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European collaboration at its best: 23rd European Workshop for Rheumatology Research
  1. F A Wollheim
  1. Department of Rheumatolopgy, Lund University, S-221 85, Lund, Sweden
  1. Correspondence to:
    Professor F A Wollheim;

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Professor Jean Roudier hosted this workshop in Marseilles (fig 1) on the 27 February to 2 March 2003. The European Workshop for Rheumatology Research (EWRR) series of annual meetings was started in 1981 at Guy’s hospital in London, UK, by Gabriel Panayi and Peter M Johnson as a forum for scientific exchange between active investigators. In part it was intended as an alternative to the big, expensive, and industry dependent international congresses. Not least, it was a reaction to the style of the EULAR congresses of the time. The lecture hall in building 4 at Guy’s hospital was filled with about 75 participants, the registration fee was £5, and the abstracts were probably only distributed among the attendees.

The success led to a second meeting which was arranged in 1982 by Arnold Cats outside Leiden, followed by the third in 1983, organised by Jochen Kalden in Mainz. Later convenors have included a large number of the scientific leaders in Europe. A scientific poster is the admission ticket to these workshops, the number of posters is 150 at most, and it is the privilege of the convenor(s) to invite a number of speakers of their own choice. The country and convenor changes every year. This has proved very fruitful and a particularly stimulating concept for the younger investigators.

EULAR now supports the meeting with a number of bursaries and the standing committees of EULAR have meetings in connection with the workshop. Some highlights from the most recent meetings are presented below. They are meant to give the readership a flavour of these open, but not heavily advertised, gatherings. Next spring the venue will be Berlin with the convenor Gerd Burmester.


Martin Lotz, La Jolla, CA, USA, dealt with differences between aging and OA in cartilage and the general problem of chondrocyte abnormality in OA. He reminded us of the apparent paradox that advancing OA is characterised by decreased chondrocyte response to anabolic transforming growth factor β (TGFβ) and yet signs of increased matrix remodelling. Using cartilage explants from patients with OA, he stained for CD105 or endoglin, also named TGFβ receptor, and for CD166 and was able to identify double positive cells in OA cartilage in considerable amounts, 10–15% of all cells in some specimens. Such cells are abundant in bone marrow and have been associated with stem cell features. As was brought out in the discussion, they can, however, not be considered identical with mesenchymal stem cells, but rather should be called progenitor cells. The chondrocyte clusters may be enriched in double positive cells. Interleukin 1 may have a key regulatory role. It not only suppresses the growth factor Sox 9 and inhibits transformation of mesenchymal stem cells to chondrocytes but also up regulates some 800 genes including matrix metalloproteinases and ADAMTs. This interesting talk provoked a lively discussion. I was not too clear as to how OA and aging could be separated by the techniques used. The session showed that knowledge about the pathogenesis of OA is still rather fragmentary.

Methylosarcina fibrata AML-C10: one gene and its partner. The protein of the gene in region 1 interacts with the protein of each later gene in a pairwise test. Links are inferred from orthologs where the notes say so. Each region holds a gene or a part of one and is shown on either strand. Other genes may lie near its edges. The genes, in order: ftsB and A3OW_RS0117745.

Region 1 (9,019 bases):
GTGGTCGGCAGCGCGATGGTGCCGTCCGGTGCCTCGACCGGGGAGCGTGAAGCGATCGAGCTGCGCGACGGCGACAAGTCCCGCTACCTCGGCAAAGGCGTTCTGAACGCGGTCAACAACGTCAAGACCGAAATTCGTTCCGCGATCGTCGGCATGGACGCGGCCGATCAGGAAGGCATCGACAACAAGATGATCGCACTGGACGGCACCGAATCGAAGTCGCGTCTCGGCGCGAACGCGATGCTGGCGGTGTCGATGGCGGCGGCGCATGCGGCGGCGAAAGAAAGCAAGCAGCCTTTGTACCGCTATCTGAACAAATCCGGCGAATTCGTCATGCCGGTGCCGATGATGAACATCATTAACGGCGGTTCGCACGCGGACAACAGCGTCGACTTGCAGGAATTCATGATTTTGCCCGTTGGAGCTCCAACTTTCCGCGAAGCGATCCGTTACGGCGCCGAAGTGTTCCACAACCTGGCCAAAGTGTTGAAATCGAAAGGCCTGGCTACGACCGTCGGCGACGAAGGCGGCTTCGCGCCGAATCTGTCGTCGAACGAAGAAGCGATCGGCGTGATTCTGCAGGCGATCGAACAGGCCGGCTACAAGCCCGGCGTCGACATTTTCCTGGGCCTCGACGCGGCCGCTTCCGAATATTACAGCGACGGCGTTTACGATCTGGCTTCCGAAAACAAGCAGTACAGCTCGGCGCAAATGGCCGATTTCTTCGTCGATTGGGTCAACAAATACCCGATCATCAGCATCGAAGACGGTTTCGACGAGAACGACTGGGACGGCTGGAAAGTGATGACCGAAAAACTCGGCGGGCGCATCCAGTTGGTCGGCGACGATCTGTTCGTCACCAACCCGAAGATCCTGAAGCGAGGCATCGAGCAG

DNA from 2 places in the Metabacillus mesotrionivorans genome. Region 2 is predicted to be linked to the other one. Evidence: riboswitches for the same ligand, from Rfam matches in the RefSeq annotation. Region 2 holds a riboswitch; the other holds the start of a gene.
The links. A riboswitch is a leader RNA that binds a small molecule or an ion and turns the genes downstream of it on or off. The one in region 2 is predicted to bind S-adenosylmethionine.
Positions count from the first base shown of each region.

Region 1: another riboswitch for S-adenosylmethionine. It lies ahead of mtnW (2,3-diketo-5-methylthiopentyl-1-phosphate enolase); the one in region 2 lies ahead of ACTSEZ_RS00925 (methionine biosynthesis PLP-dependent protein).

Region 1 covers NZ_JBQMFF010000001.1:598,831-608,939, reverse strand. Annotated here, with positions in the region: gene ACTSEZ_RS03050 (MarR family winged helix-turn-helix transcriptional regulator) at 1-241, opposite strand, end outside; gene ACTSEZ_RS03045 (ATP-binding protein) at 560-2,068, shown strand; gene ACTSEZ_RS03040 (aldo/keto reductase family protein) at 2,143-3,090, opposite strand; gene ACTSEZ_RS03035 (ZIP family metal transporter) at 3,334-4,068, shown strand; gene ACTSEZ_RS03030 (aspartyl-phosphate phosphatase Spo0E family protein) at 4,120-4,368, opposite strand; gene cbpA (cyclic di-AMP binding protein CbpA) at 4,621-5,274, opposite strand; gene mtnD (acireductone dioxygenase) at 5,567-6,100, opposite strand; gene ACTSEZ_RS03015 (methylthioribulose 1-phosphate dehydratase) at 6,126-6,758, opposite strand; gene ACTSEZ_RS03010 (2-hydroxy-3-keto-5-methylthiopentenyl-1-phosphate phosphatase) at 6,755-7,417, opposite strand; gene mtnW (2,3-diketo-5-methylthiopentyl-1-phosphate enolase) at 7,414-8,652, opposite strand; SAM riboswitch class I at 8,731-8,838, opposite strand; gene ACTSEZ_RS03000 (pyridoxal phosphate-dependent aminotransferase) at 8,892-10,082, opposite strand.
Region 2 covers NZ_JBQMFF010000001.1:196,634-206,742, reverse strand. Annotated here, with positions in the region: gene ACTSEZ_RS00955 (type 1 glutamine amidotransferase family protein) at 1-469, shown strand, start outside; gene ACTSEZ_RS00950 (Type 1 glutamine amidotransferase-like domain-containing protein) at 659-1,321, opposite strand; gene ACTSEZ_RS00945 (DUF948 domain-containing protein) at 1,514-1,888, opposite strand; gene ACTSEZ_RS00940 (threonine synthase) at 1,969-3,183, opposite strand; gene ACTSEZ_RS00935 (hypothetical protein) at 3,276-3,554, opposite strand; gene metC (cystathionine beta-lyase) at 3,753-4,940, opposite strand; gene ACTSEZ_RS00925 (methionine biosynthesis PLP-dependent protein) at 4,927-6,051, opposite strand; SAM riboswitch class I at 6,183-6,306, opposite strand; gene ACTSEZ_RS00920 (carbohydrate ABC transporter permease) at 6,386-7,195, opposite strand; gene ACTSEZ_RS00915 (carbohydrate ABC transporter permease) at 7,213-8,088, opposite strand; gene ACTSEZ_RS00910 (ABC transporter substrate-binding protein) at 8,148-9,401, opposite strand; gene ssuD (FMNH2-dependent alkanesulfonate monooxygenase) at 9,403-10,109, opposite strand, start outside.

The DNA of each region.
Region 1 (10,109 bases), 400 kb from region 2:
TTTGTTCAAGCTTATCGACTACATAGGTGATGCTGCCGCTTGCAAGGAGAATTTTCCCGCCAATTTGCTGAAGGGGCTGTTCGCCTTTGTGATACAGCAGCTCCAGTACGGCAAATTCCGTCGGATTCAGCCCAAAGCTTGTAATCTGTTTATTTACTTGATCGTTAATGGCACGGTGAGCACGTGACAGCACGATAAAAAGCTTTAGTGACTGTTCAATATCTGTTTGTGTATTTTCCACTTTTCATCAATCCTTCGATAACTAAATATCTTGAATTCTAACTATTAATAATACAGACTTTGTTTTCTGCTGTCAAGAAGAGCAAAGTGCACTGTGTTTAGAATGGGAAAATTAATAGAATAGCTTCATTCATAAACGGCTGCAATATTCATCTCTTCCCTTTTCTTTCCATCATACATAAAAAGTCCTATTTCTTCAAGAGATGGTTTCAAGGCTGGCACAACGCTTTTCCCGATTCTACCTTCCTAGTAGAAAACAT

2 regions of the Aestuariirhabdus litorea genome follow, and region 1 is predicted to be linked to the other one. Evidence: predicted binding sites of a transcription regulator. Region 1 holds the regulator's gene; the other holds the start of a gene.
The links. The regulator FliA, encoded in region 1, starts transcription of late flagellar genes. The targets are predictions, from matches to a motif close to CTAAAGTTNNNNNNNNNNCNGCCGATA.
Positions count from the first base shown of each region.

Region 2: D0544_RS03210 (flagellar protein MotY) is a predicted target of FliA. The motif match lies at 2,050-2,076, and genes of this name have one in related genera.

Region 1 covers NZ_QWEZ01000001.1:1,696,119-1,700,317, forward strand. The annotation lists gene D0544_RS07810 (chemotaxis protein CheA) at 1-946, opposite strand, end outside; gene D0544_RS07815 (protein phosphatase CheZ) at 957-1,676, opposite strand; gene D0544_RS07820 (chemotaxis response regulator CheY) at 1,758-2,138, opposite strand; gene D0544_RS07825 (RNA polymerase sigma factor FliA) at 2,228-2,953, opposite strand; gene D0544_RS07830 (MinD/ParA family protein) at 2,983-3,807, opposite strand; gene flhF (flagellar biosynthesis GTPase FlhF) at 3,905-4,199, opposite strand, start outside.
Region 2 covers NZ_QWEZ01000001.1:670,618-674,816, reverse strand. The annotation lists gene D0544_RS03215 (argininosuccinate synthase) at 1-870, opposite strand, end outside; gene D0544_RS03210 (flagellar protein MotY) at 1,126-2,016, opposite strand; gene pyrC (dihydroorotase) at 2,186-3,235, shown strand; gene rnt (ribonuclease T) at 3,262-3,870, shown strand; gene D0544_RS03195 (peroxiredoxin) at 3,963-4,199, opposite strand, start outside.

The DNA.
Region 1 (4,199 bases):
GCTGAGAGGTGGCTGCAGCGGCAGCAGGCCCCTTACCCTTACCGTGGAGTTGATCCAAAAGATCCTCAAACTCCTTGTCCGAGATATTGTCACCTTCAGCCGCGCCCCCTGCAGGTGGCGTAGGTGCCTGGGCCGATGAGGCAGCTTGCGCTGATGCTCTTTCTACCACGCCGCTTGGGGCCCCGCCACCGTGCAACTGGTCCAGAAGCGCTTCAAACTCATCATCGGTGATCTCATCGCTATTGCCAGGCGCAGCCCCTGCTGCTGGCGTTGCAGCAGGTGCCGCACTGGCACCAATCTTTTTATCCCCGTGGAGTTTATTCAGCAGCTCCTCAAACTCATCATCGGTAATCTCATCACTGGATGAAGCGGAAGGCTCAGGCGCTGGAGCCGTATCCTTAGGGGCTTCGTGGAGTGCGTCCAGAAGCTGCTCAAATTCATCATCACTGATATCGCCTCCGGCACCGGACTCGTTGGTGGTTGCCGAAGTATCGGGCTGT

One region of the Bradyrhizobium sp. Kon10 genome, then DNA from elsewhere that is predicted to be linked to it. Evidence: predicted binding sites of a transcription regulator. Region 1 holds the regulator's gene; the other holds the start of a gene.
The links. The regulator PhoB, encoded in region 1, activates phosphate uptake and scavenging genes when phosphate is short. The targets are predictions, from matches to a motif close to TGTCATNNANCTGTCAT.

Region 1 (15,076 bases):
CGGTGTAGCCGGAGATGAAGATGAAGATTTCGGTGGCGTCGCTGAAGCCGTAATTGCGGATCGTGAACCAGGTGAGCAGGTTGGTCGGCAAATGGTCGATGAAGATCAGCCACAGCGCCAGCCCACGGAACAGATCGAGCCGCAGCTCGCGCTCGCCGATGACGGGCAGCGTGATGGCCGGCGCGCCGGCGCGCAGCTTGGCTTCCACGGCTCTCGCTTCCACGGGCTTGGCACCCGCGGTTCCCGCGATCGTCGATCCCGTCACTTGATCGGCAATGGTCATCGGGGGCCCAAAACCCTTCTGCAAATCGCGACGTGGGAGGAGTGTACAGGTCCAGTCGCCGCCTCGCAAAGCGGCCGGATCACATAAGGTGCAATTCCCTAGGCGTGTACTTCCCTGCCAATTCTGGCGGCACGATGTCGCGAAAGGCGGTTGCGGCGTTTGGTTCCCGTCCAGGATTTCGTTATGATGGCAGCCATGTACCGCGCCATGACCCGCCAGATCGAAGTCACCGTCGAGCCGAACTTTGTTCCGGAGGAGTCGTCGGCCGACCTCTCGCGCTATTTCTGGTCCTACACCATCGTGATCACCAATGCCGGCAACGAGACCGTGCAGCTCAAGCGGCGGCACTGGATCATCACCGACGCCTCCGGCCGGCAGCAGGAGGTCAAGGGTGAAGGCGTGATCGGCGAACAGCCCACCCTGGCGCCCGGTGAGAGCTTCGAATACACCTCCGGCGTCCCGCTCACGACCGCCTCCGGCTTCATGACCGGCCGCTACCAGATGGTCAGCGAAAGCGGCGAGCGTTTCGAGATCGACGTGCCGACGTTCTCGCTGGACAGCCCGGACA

Camptodactyly-arthropathy-coxa vara-pericarditis (CACP) is an autosomal recessive defect, which is characterised by synovial cell proliferation, joint swelling, contractions, deformities and destruction of joints, and pericarditis in a fraction of affected subjects. “Campto” means bent and camptodactyly means bent fingers and toes. CACP is a differential diagnosis in patients presenting with claw hands.1 Mattew Warman entertained the meeting with a brilliant presentation, making it perfectly clear why this rare syndrome deserves our close attention. In 1981 Swann et al isolated a glycoprotein with a molecular weight of around 200 kDa from bovine synovial fluid which had as strong lubricating potency as the whole fluid from which it was purified and which they named lubricin in 1985.2 Later it was shown that lubricin could also be identified in human knee joint fluid.3 More recently it was shown that lubricin, in contrast with different hyaluronan preparations, possessed as much boundary lubricating ability as whole normal synovial fluid.4 The role—if any—of synovial fluid hyaluronan in lowering friction or lubrication of joints remains unclear.5 Then in the year 2000 it was shown that lubricin is synthesised by human synovial cells and is a gene product of the megakaryocyte stimulating factor (MSF) gene on the first chromosome.6,7 This protein in turn had previously been shown to be identical to the superficial zone protein, identified in 1994 by Barbara Schumacher and later named proteoglycan 4 (PG4).8,9 This protein is now better characterised and has a size of 345 kDa.10 It is a secreted protein that in contrast with several other matrix components is not retained in cartilage matrix.